Few genres of music have the nostalgic themes of Country Music. Pickup trucks, cold beer, and romantic flings pervade almost every Country song, bringing back good memories for anyone who has spent time in rural America. While one enjoys the warm nostalgia of Country, enjoying some cannabis is a great way to elevate the chill vibes. Many Country musicians feel the same way. However, no Country musician enjoys cannabis more than Willie Nelson.
Not only a Country music legend, Willie’s love of cannabis is also legendary. Willie Nelson has been smoking pot since before most of us were born, becoming a pothead in the heyday of 60s counterculture. From there, Willie went on to have a Country Music career spanning over 50 years, with some sticky green stuff always close at hand. However, Willie Nelson is far more than a weed-smoking musician – he is a cannabis entrepreneur and activist. It’s no exaggeration to say that Willie’s unabashed love for smoking pot played a part in society’s changing opinions about cannabis. Without a doubt, stoners everywhere owe a debt to Willie Nelson. But what made Willie Nelson a Country music superstar and a beloved cannabis icon? First, we must turn to his formative years.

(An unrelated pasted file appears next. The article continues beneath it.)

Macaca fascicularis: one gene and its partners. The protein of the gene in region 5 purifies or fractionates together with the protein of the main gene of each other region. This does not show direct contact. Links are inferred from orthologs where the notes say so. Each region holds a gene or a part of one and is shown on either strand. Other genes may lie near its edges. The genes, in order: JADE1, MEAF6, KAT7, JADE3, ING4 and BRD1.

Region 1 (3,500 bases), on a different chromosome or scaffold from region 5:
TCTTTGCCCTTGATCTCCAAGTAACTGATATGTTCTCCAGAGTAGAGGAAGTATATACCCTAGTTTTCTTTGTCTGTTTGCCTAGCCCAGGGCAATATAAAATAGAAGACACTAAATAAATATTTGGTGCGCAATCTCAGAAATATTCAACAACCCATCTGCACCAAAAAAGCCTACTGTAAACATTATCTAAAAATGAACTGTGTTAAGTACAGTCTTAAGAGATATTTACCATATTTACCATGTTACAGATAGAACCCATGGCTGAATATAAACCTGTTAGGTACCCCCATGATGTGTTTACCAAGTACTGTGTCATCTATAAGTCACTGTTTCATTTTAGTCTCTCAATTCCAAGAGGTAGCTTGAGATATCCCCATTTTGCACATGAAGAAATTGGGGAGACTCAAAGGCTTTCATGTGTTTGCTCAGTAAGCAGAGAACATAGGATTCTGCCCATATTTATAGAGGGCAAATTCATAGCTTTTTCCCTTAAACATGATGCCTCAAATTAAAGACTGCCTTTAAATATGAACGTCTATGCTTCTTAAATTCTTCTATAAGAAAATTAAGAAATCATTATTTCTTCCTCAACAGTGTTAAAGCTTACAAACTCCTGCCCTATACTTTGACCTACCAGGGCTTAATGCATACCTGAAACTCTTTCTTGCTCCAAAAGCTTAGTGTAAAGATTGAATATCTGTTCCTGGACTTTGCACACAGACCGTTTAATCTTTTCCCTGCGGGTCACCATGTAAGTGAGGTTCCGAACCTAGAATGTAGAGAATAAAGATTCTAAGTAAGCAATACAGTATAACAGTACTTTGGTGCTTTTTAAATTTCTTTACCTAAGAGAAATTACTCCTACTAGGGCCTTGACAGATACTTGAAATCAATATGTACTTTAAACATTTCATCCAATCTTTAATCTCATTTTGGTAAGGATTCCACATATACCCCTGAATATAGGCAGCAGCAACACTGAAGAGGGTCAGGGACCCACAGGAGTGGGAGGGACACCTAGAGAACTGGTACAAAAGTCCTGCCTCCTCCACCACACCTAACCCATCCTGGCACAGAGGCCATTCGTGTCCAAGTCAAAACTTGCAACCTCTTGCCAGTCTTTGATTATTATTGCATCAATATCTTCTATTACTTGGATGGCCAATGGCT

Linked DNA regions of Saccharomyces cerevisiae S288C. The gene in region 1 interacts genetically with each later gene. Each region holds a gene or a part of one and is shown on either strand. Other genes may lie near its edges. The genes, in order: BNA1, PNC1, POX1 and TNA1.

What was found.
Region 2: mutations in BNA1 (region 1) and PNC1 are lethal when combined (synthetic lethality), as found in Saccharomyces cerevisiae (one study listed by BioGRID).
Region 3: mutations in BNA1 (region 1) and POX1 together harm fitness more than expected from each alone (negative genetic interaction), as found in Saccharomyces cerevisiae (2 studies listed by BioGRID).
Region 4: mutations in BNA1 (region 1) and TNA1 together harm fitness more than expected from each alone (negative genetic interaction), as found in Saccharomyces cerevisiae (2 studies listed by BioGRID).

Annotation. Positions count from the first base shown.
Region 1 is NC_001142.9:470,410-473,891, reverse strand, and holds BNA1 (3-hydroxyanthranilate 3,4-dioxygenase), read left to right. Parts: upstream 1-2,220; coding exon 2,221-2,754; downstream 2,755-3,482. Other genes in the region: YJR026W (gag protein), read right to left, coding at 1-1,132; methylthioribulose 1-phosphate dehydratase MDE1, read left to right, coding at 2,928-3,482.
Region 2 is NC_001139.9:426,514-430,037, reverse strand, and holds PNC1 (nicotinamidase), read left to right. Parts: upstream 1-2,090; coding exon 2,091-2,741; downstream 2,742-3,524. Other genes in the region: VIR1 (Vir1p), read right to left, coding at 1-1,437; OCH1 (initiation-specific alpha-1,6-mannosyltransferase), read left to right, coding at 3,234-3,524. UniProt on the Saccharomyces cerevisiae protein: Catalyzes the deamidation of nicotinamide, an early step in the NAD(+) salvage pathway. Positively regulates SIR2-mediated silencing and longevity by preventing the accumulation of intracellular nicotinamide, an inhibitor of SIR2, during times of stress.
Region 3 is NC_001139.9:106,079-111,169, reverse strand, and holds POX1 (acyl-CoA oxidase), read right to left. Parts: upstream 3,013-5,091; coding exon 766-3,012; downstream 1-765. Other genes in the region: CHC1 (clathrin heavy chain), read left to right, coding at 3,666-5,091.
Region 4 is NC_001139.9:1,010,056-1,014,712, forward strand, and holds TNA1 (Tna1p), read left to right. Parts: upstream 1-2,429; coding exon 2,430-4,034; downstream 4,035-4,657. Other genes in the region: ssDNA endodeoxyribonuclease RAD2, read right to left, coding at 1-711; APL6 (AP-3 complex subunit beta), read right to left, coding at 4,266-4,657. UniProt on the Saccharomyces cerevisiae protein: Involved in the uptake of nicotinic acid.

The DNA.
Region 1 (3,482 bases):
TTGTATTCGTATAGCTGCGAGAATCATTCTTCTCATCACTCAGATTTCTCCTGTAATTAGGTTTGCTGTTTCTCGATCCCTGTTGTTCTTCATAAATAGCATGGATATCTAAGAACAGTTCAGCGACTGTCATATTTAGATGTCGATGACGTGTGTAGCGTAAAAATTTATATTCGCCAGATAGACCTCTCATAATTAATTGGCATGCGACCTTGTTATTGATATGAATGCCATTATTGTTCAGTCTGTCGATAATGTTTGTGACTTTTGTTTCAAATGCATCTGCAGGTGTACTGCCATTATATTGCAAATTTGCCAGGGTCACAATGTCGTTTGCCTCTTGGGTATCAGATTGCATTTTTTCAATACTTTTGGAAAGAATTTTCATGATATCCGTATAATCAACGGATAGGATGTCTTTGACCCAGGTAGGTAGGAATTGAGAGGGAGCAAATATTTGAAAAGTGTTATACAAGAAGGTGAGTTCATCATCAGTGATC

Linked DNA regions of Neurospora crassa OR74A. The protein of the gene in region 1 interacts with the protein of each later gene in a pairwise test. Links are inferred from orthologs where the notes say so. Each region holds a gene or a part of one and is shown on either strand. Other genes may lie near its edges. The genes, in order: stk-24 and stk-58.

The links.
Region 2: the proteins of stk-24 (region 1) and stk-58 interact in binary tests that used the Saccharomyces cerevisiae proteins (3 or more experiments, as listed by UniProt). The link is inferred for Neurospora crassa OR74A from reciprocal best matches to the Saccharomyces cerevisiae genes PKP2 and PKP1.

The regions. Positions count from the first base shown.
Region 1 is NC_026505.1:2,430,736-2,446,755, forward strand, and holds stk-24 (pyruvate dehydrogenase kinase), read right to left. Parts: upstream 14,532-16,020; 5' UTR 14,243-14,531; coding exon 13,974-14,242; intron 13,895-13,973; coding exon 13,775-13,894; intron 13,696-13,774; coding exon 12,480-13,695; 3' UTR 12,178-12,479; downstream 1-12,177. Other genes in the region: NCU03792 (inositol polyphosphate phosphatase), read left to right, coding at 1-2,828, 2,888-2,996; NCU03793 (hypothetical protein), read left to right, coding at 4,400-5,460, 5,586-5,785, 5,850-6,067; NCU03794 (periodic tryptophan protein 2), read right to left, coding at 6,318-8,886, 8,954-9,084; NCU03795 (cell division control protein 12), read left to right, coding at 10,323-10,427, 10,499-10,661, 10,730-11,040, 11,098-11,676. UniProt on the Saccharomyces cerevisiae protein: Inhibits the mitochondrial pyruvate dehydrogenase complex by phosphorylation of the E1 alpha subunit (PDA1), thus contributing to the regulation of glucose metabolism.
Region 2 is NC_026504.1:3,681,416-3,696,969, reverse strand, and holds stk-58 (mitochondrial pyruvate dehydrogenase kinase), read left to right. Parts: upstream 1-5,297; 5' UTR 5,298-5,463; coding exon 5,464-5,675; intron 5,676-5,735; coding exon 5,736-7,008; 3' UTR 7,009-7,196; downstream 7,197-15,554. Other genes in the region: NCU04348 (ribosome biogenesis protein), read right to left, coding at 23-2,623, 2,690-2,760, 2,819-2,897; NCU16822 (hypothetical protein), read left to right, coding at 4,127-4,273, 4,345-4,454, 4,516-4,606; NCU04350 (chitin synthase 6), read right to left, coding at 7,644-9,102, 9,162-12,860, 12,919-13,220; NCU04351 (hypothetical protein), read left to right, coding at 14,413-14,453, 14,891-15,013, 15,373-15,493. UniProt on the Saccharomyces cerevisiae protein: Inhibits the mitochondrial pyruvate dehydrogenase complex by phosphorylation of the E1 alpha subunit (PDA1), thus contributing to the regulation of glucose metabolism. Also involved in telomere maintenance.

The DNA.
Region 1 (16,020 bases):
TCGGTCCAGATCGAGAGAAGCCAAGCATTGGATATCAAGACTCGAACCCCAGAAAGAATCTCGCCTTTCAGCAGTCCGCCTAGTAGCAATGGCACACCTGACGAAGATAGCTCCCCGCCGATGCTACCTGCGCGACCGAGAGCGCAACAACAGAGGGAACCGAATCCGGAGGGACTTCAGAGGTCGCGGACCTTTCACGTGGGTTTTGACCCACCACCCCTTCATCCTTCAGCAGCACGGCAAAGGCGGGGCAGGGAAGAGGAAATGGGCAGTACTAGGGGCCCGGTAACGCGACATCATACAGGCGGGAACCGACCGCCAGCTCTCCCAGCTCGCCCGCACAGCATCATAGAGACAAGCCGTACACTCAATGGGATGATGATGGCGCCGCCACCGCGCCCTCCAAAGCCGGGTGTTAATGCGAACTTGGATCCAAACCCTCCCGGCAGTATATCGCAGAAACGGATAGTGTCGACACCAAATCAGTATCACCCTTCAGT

Born on April 29th, 1933, in Abbot, Texas, Willie Nelson spent his early childhood living during the Great Depression. Raised by his grandparents, Willie first learned guitar from his old folks and sang in a Church choir. Willie lived a hardworking childhood, spending summers picking cotton in the Texas heat. The back-breaking work didn’t appeal to Willie, so he looked for ways to make money with his musical talents.
At age 13, Willie began to play gigs in dance halls, taverns, and honky tonks. He did this throughout high school and played in a band called “The Texans.” In addition to his musical pursuits, Willie played on many sports teams, becoming a star halfback, point guard, and shortstop. Even at an early age, anyone could tell Willie was going places.
In 1950, Willie enlisted in the Air Force. Due to back problems, he received an honorable discharge nine months later. During the next few years, Willie married his high school sweetheart and enrolled at Baylor University. Then, in 1956, Willie dropped out of school, deciding to pursue music as a career.
From Nobody to Superstar
For the latter half of the 50s, Willie moved around the US, searching for his big break. He worked odd jobs to make ends meet, such as a door-to-door Bible and vacuum salesman. Although Willie recorded a few singles, he experienced little success. It all changed for Willie when he moved to Nashville.
Willie spent his days on Country Row, frequenting the famous, still-standing bar, Tootsie’s Orchid Lounge. One day when he was performing his song “Hello Walls,” Country music icon Faron Young approached Willie and offered to record the song.
The chance encounter jumpstarted Willie’s career. He became a studio musician and touring performer, assisting such musicians as Roy Orbison and Patsy Cline. In 1961, Willie signed a record deal and began his career as a solo act. However, the coming years proved difficult.
Willie had several hits in the 60s but struggled to get by on small royalties. In 1970 Willie was burnt out from touring and poor pay and retired from music. Willie moved to Austin, Texas, intending to leave music behind.